The truth about being made redundant as a female creative in your fifties

The truth about being made redundant as a female creative in your fifties

Older women in adland, with their wealth of talent and experience, are a valuable commodity that agencies overlook at their peril.

We all know there aren’t enough older creatives working in adland.

My last agency was pretty rare, with at least seven creatives over the age of 45. Incredibly, five of them were women. Then, in February, they made three of those women redundant, including me. And this was one of the agencies supposedly championing diversity.

But – you know what? – I understand why.

It’s not the agency's fault per se, it’s all down to perception.

It’s easy to see me as a working mum who lives in suburbia and happens to be the wrong side of 50. And I agree I’m not a cool, young creative. But I am a pretty cool 51-year-old creative. I’m also rather good at "the floss".

I work hard and crack briefs fast (that’s the thing about being a more mature/senior creative) but I’m not in the bar every Thursday. I am a master of my craft (copywriting) but I don’t chase every opportunity to be a CD. I can lead and I’m great with clients but I’m also happy to slog away in the edit suite and create a cracking film for a client conference. I like the challenge of pitches but I’d prefer not to work too many weekends so I can spend some time with my family – even if all they want to do is play Fortnite.

In fact, that’s the crux of it. Advertising is my job, not my life.

A fuller life makes a better creative

But there’s no reason why I can’t be bloody good at the job I love and still have a life. In fact, I know the more of a life I have, the happier I am and that makes me a much better creative. My life also feeds my work. I know all about buying kids' clothes, what presents are most wanted, which is the best family car and how to persuade a nine-year-old to eat her greens.

Looking back, I could have changed things. Perhaps I should have taken more risks. I shouldn’t have accepted all the little briefs I was given, the ones that junior creatives would have sneered at and then failed miserably to crack. I should have fought to get bigger, better ones. I should have shouted louder, asked more questions and generally made more of a nuisance of myself. That’s what a bloke would have done.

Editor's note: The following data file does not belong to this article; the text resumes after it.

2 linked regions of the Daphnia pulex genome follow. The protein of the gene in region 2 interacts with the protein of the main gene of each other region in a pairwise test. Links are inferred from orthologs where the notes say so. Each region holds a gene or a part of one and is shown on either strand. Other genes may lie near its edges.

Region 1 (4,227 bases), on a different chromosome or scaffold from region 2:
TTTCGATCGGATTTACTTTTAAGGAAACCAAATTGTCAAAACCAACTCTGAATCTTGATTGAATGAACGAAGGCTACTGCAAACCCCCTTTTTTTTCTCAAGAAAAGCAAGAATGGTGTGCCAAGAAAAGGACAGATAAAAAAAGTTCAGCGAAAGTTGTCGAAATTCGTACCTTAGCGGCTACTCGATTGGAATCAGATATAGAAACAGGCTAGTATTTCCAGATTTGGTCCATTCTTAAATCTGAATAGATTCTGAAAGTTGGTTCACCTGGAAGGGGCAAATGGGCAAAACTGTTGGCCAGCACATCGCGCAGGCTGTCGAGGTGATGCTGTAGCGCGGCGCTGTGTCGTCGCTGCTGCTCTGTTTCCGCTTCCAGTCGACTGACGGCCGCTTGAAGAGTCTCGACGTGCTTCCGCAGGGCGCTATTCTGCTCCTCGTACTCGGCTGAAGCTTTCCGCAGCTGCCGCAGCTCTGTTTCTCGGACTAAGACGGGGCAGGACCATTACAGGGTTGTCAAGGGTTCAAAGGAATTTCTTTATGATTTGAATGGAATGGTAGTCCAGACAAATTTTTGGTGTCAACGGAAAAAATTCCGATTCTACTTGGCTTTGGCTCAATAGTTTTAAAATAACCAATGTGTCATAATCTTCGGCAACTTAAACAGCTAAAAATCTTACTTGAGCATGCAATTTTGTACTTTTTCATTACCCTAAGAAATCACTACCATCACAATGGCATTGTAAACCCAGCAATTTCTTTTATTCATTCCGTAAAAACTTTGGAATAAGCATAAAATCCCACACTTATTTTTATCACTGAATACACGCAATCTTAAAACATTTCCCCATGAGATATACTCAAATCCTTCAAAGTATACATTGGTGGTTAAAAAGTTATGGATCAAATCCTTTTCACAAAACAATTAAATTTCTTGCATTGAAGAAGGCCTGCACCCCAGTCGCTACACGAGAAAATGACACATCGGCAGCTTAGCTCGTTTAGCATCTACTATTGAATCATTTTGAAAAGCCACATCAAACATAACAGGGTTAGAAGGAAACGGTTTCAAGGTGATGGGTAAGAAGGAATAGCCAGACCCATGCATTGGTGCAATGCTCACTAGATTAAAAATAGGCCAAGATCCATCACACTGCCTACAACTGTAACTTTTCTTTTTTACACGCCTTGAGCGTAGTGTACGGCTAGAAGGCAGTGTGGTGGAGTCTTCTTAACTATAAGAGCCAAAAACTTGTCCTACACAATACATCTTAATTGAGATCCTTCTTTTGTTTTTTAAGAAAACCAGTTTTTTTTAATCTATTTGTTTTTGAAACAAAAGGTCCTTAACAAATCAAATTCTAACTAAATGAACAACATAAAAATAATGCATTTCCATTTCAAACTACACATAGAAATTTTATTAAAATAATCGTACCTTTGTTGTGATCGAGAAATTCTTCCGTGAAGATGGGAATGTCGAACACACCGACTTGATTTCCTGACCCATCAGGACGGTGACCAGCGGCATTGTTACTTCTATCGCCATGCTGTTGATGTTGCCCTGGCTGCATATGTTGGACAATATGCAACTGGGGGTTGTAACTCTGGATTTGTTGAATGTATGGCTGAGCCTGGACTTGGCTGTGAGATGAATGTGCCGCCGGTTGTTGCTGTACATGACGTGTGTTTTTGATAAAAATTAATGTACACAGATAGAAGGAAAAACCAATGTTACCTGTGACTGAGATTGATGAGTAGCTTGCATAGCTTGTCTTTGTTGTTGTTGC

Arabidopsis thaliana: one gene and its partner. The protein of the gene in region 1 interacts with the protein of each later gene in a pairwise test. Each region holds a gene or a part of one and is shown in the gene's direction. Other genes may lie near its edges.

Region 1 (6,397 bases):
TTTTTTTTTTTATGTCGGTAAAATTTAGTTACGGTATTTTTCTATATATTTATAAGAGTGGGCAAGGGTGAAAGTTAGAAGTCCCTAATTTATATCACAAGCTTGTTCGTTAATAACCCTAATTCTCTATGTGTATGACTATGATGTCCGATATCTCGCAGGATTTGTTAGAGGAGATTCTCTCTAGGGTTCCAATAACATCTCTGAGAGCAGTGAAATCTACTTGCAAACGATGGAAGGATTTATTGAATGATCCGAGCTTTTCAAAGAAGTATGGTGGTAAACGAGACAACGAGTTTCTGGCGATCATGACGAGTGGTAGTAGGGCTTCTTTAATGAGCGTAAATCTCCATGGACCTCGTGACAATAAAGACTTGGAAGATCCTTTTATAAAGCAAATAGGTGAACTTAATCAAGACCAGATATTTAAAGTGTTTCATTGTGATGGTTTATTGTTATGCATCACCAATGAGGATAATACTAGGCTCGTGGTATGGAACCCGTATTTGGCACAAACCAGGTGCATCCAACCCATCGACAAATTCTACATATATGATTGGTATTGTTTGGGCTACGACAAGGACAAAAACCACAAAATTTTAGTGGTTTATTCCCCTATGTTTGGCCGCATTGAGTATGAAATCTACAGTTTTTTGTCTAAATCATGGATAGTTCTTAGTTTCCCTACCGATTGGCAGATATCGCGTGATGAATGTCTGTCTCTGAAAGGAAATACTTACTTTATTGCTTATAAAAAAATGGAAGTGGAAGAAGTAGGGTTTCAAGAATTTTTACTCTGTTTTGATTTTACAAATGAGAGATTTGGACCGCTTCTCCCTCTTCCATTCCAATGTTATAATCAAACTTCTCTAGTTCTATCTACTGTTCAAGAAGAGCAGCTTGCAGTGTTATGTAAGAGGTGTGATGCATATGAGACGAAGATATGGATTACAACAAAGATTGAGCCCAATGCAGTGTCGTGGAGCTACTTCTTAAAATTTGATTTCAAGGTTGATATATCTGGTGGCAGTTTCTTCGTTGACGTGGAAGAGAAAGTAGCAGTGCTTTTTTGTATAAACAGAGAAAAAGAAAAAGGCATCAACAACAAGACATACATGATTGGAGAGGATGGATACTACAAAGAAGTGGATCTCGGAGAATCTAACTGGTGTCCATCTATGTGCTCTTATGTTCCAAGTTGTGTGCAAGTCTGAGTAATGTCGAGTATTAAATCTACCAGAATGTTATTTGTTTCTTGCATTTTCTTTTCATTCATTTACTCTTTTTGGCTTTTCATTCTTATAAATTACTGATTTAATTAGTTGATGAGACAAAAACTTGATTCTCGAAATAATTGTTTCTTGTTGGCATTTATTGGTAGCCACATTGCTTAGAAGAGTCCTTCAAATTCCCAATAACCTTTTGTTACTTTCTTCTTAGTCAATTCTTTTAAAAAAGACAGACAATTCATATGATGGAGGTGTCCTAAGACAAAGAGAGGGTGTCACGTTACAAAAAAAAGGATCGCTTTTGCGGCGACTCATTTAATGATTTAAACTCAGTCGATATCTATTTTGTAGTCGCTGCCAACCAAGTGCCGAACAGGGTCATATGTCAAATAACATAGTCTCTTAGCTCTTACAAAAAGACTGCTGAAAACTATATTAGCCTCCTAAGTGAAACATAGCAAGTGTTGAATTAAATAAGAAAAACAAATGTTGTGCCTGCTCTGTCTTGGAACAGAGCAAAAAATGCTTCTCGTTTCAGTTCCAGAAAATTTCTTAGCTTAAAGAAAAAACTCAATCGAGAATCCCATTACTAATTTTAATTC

Instead, I put my head in the sand. I worried I wasn’t good enough. I wasn’t perfect. My opinion wasn’t valid. I suffered from imposter syndrome so I didn’t step up. I was shit at self-promotion and I was shackled by fear of failure. All things that women traditionally suffer from at work.

So, from now on, I’m going to sing my own praises. I’m going to put my head up and take risks. I’m going to fake it till I make it.

The value of experience

But I am not going to lie about my age. Because that’s part of what makes me who I am. And I believe I’m a very valuable commodity.

I’m over 50 and I’m proud. I’ve got a shed-load of life experience that I can draw on and 30 years of creative experience that makes me fast and able.

When I was made redundant, my ECD hugged me and said I was going to be fine because I was a unicorn. She meant that, as a female creative, I was a rare creature that is much sought after at the moment. Probably to fill diversity quotas but also because we really do add a very valuable and much missed point of view.

Rare and in demand

As only 5% of the people in our industry are over 50, I dread to think what percentage is female and over 50. We are rare indeed. So, I would go one step further and describe myself as an Alicorn – a unicorn with wings. (I know all about these because they’re my daughter’s current favourite mythical beast.) Alicorns are even rarer than unicorns and they’re also way better. They’re exotic and exciting, they are magical and mysterious, they’re fast and fun and colourful but – most importantly – they can fucking fly!

So, this is a call out to my fellow Alicorns. Let’s fly together. I’m thinking of setting up a Society for Very Senior Creatives – who will join me?

Madeleine Morris is a senior copywriter and creative director

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